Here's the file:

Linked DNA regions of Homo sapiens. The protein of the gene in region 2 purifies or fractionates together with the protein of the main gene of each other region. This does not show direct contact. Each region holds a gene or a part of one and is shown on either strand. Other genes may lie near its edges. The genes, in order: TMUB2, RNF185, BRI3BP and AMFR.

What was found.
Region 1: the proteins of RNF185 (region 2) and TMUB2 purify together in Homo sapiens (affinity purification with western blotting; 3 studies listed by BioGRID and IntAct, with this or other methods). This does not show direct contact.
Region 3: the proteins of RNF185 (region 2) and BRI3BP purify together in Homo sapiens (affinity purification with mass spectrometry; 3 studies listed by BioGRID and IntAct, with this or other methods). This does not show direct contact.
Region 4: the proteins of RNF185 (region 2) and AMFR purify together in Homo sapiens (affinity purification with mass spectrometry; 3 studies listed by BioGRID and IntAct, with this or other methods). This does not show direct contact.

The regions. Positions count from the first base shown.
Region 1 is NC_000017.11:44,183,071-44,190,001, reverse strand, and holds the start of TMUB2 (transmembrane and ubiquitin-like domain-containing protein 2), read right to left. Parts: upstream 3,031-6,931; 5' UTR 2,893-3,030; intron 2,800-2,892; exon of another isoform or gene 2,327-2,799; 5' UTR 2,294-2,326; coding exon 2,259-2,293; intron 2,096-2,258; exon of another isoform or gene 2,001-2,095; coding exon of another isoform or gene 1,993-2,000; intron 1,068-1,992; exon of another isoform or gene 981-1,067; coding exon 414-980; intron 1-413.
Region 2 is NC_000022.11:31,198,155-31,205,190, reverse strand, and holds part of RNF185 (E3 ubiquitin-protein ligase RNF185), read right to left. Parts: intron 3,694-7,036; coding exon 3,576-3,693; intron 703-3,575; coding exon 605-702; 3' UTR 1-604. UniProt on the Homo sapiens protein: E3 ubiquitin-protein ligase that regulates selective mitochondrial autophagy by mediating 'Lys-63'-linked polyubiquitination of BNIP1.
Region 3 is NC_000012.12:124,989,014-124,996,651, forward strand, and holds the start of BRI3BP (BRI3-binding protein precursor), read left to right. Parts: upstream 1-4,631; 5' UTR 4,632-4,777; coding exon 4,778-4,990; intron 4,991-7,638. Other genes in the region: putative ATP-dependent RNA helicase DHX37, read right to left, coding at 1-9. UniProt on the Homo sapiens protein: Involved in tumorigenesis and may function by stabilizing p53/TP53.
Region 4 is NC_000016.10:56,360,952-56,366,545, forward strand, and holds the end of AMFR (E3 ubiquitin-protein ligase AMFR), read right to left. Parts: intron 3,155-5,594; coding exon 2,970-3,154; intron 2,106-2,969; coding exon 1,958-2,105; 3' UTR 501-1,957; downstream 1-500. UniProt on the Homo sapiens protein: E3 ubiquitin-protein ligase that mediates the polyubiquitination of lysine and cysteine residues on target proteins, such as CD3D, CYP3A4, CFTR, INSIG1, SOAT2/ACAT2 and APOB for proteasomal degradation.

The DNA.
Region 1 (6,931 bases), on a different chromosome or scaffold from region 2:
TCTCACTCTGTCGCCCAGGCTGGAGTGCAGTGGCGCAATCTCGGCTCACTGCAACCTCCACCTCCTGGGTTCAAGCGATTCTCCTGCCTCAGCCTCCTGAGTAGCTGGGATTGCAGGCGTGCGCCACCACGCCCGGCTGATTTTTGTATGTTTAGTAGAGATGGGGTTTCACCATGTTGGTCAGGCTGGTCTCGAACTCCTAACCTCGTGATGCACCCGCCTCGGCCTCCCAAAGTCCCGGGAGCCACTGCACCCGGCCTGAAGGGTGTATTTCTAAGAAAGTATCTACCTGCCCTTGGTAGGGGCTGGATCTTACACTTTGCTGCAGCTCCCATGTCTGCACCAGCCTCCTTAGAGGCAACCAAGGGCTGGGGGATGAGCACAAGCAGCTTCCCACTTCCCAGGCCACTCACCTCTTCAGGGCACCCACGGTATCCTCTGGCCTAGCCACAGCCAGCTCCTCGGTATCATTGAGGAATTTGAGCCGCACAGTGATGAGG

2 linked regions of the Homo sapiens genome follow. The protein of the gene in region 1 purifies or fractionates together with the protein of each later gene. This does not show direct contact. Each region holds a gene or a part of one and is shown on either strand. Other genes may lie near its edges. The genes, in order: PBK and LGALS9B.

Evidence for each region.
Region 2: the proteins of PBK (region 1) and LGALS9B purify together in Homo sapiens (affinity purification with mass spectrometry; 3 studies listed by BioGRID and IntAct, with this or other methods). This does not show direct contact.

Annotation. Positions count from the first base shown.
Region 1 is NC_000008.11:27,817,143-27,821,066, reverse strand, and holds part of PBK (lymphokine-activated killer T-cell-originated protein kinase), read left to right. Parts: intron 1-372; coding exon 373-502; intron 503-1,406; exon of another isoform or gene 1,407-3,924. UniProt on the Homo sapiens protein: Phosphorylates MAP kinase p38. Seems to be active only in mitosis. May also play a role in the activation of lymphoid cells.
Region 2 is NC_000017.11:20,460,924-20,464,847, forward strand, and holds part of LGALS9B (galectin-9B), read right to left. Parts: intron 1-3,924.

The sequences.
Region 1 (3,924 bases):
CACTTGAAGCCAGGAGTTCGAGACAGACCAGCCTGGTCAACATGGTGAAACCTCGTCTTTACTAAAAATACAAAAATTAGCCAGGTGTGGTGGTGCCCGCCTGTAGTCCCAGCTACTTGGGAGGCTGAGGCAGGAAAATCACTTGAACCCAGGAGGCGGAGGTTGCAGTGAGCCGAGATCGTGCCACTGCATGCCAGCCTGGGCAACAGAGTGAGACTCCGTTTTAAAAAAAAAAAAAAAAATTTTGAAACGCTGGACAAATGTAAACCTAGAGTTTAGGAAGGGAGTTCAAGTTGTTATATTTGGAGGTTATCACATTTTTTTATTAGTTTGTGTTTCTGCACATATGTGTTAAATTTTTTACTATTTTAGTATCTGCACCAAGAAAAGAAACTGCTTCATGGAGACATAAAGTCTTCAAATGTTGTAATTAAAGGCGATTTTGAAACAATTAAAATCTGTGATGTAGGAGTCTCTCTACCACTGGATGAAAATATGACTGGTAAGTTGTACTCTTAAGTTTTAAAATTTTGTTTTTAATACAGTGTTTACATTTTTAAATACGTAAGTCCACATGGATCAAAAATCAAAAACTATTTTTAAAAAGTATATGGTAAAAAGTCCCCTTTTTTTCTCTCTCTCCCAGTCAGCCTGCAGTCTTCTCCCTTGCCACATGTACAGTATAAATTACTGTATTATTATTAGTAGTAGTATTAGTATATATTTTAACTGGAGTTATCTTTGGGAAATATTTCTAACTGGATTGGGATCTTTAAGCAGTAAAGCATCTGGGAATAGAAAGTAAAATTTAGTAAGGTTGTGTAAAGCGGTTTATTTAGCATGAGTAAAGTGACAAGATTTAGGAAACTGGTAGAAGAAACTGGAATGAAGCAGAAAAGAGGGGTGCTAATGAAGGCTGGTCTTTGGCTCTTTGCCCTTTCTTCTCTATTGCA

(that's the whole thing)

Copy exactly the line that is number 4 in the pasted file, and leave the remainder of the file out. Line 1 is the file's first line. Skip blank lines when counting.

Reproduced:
Region 3: the proteins of RNF185 (region 2) and BRI3BP purify together in Homo sapiens (affinity purification with mass spectrometry; 3 studies listed by BioGRID and IntAct, with this or other methods). This does not show direct contact.